The indicated cell lines were seeded onto 6-well plate and infected with AdDHBV1S at a MOI of 10. Five days post infection, DHBV core-associated (A) and Hirt DNA (B) were extracted and analyzed by Southern blot hybridization. Each lane represents the amount of viral DNA extracted from one half of cells in a well of 6-well plate.

https://doi.org/10.1371/journal.pone.0043270.g005

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Table 1. Cell Permissiveness on DHBV replication, deproteinization and cccDNA formation.

https://doi.org/10.1371/journal.pone.0043270.t001

However, in contrast with the efficient and ubiquitous production of DP-rcDNA, cccDNA could only be detected in 11 out of 13 cell lines that supported high level DNA replication. Interestingly, although cccDNA was not synthesized in mouse hepatocytes that supported efficient HBV DNA replication and accumulation of DP-rcDNA [35], [36], DHBV cccDNA was readily detected in AdDHBV1S transduced AML-12 cells (immortalized mouse hepatocytes) (Fig. 6A). These observations further support the notion that hepadnavirus cccDNA biosynthesis is regulated in a viral specific fashion [34]. Moreover, it appeared that not only human and mouse hepatoma cells, but also selected human lung, prostate and breast cancer cell lines, fibroblasts and epithelia (Vero and CHO-K1) derived from other species supported efficient cccDNA formation. These observations imply that host factors required for hepadnavirus cccDNA synthesis are not hepatocyte-specific, but expressed in a wide variety of cell types. Surprisingly, despite high levels of core DNA and DP-rcDNA were accumulated in NCI-H322M and MDBK cells, cccDNA can not be detected in these two cell lines (table 1, Figs. 5 and 6A). To map the step(s) limiting the cccDNA formation, we determined the subcellular distribution of DP-rcDNA in these two cell lines. Our results showed that DP-rcDNA were readily detectable in both the cytoplasm and nuclei of MDBK (Fig. 6B) and NCI-H322M (data not shown), suggesting that not the DP-rcDNA nuclear importation pathway, but certain nuclear component(s) required for the conversion of DP-rcDNA into cccDNA are deficient in these two cell lines.

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Figure 6. Subcellular distribution of the DP-DNA in MDBK and NCI-H322M cells.

(A) AML12 and MDBK were infected with AdDHBV1S at a MOI of 10. On day 5 post infection, DHBV core-associated (upper panel) and Hirt DNA (lower panel) were extracted and analyzed by Southern blot hybridization. Hirt DNA prepared from the cytoplasmic and nuclear fractions of AdDHBV1S-infecetd AML12 and MDBK cells (B) or NCI-H322M cells (C) were analyzed by Southern blot hybridization assay. Core or Hirt DNA extracted from dstet5 cells cultured in the absence of tetracycline for 8 days (lane 1) and unit length of linear DHBV DNA (lane 2) served as controls.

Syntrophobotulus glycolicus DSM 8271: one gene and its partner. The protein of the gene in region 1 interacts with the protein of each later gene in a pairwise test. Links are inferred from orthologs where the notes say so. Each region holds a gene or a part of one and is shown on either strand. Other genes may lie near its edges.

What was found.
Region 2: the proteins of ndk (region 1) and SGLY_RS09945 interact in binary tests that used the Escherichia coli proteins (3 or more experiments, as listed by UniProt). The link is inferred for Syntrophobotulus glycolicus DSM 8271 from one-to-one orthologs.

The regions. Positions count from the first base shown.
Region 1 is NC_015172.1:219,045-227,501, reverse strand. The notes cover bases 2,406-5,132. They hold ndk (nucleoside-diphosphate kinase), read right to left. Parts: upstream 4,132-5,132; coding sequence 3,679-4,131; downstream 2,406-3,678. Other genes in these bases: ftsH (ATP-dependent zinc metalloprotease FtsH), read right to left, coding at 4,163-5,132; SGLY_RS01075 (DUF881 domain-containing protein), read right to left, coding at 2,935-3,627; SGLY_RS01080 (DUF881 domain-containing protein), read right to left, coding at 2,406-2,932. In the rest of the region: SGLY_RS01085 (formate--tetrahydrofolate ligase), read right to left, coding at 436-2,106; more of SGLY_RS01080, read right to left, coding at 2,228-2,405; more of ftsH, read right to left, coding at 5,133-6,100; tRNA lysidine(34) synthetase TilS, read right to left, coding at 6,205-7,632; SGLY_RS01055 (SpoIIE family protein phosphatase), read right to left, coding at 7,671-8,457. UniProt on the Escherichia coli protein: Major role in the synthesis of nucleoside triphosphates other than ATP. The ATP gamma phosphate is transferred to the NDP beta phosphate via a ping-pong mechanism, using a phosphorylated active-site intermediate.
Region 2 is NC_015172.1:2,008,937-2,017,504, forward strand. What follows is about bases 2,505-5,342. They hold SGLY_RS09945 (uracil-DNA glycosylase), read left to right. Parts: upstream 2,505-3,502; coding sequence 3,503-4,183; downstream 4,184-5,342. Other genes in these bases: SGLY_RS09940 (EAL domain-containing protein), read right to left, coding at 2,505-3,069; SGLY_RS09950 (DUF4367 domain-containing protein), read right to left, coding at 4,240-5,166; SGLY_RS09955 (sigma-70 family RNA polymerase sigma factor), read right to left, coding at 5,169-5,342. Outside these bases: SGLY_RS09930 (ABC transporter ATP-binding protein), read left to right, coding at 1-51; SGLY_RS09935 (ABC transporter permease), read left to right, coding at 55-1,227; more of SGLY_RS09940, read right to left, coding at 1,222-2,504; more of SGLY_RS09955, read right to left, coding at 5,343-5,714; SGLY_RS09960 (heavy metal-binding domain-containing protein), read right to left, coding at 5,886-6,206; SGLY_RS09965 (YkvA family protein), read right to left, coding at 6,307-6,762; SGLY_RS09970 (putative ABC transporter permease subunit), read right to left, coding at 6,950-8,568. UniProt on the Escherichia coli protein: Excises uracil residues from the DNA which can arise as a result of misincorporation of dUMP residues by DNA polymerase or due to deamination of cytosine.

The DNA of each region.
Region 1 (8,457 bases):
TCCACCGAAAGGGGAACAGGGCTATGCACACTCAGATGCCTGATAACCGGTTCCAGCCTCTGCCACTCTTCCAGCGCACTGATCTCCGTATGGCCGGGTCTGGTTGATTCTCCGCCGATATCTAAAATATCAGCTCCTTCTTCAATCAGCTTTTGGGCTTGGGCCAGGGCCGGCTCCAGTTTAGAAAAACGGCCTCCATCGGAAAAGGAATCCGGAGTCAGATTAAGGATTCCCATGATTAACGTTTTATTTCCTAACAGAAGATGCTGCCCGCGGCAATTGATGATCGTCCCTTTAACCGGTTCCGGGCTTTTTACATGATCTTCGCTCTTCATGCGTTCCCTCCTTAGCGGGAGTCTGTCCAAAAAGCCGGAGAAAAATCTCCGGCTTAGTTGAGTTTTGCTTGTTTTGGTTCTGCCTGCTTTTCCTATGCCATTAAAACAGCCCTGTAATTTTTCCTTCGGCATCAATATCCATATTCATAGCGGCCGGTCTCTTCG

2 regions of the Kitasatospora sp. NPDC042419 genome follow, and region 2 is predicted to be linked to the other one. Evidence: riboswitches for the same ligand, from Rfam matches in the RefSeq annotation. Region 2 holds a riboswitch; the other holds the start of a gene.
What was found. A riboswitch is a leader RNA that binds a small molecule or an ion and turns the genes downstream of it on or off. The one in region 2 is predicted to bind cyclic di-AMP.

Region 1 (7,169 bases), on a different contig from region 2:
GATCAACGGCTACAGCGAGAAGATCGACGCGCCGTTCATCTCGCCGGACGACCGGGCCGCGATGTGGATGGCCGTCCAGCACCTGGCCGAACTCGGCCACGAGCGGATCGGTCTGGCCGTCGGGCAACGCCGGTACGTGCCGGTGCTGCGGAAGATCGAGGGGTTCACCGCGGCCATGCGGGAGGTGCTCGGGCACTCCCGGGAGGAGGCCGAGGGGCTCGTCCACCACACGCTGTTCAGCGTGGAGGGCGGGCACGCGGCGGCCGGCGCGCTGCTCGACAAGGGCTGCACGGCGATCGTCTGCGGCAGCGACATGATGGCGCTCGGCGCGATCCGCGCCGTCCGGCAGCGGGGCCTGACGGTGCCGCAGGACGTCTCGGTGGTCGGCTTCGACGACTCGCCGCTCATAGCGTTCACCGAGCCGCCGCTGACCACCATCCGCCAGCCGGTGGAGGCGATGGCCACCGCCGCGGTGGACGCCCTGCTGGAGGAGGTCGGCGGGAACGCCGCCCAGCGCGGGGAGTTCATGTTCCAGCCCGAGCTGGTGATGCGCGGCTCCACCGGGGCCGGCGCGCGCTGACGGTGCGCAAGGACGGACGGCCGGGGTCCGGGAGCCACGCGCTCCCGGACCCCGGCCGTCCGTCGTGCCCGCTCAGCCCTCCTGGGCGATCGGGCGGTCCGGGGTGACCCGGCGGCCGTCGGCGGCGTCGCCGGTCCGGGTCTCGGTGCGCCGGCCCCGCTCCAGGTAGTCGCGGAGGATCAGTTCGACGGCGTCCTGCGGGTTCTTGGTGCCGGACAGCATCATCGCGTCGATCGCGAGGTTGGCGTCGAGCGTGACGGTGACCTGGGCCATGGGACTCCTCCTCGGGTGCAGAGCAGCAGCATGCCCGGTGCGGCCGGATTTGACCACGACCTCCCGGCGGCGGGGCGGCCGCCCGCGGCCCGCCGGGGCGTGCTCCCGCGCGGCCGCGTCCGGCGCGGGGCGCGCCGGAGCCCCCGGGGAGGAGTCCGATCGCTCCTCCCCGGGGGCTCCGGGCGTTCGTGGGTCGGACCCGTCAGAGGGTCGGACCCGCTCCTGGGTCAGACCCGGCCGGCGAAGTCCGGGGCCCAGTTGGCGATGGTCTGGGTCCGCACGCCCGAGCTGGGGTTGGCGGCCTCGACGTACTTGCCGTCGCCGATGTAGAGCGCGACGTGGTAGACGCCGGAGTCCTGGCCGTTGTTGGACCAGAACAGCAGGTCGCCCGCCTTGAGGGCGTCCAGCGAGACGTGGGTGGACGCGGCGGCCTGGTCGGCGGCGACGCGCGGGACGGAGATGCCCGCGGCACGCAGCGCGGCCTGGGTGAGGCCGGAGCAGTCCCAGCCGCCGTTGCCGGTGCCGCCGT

https://doi.org/10.1371/journal.pone.0043270.g006

Discussion

Synthesis of cccDNA is a critical, but not well-understood step in the life cycle of hepadnaviruses. Our current study further characterized the molecular pathway of cccDNA formation from dslDNA precursor and examined the role of host cellular NHEJ DNA repair pathway in cccDNA synthesis. The findings presented in this report have several important implications in hepadnavirus biology and development of antivirals to cure chronic hepatitis B.

First, using a cell line supporting the production of DHBV dslDNA, we investigated the molecular pathway of cccDNA biosynthesis from the dslDNA precursor. The time course and cell fractionation studies presented in Figs. 1 and 2 clearly demonstrated that similar with DP-rcDNA, the DP-dslDNA existed in both the cytoplasm and nuclei and appeared 24 h earlier than cccDNA. These observations further supported our hypothesis that the removal of covalently attached viral polymerase from hepadnaviral mature genome DNA takes place in the cytoplasm and the resulting DP-rc and -dslDNA are subsequently imported into the nuclei, where they are converted into cccDNA [21], [23].

Second, as illustrated in Fig. 7, based on their unique structural features, DP-rcDNA and -dslDNA have been speculated to be converted into cccDNA by distinct cellular DNA repair machinery. While it is generally believed that multiple DNA repair components/pathways might participate in repair of the two gaps in rcDNA during cccDNA formation [20], it is also postulated that rcDNA may at first be converted into a double-stranded linear DNA containing terminal repeats (TR-dsl DNA) through extension of both plus and minus strand DNA over the cohesive-end region by viral and/or host DNA polymerases, and cccDNA is subsequently formed via intra-molecular homologous recombination of TR-dsl DNA [28]. Although the TR-dsl DNA is undetectable in virally infected hepatocytes by conventional hybridization methods, previous sequence analysis of cccDNA recombinant joints in the livers of DHBV-infected ducks and WHV-infected woodchucks provided evidence supporting that cccDNA could be formed from two types of linear DNA, the dslDNA derived from in situ priming and the putative TR-dsl DNA, through nonhomologous recombination [27], [28]. In this study, we vigorously confirmed that NHEJ pathway is indeed required for cccDNA formation from the dslDNA, but not rcDNA precursor.

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Figure 7. Schematic representation of cccDNA biosynthesis pathways from rc and dslDNA.

See text for detailed explanation.